The argument shared by the US, UK, France, and the NAC, that international security conditions are incompatible with nuclear disarmament, should be viewed from a different perspective. Waiting for the perfect moment where security conditions are amenable to disarmament is kicking the can down an infinitely long road. Instead of security conditions being the roadblock to disarmament, disarmament should be the key to softening current international tensions. Under the status quo, it is naive to believe that adversary states will back down simply because other nuclear powers disarm. However, the TPNW has the potential to shift the status quo. The NATO Allies and nuclear-armed nations should concentrate their efforts on bolstering the admittedly raw framework of the TPNW with clear safeguards and verification methods, clarifying the treaty’s role and compatibility with preceding treaties like the NPT, and legitimizing the treaty as enforceable international law.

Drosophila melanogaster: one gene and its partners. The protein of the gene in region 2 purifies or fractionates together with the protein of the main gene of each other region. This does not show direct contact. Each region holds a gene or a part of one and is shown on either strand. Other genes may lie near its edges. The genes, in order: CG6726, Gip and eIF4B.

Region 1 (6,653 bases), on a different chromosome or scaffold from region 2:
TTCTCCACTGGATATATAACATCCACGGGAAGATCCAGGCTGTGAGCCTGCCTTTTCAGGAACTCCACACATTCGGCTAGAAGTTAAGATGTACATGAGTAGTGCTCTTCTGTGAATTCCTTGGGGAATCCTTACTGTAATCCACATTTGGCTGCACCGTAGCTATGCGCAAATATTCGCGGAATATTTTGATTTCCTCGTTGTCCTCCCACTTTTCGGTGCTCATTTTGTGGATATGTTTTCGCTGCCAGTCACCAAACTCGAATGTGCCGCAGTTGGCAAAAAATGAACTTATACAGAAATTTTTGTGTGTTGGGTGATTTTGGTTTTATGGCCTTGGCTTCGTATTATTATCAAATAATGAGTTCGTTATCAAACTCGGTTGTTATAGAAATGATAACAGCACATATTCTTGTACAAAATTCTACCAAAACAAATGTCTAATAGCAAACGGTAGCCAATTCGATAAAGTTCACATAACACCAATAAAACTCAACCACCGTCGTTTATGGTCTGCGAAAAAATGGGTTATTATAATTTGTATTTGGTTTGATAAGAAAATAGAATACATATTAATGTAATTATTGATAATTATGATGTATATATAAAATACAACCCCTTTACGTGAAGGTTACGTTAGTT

We will see whether any of the world’s nuclear powers will rally their support behind the TPNW at the postponed the tenth NPT Review Conference this year, where countries will assess progress towards nuclear disarmament, evaluate the success of non-proliferation measures, and discuss the promotion and strengthening of the NPT’s safeguards. Given the close relationship between the TPNW and the NPT, the world will see a critical glimpse of the fate of the TPNW at this year’s Review Conference.


Author

Kyle Tang (J.D. Candidate, Class of 2020) is a Contributor to Travaux. His interests include antitrust law, international arbitration, and privacy law. Kyle holds a B.A. in Economics from the University of California, Berkeley. Before law school, Kyle served as a legislative assistant with the Berkeley City Council.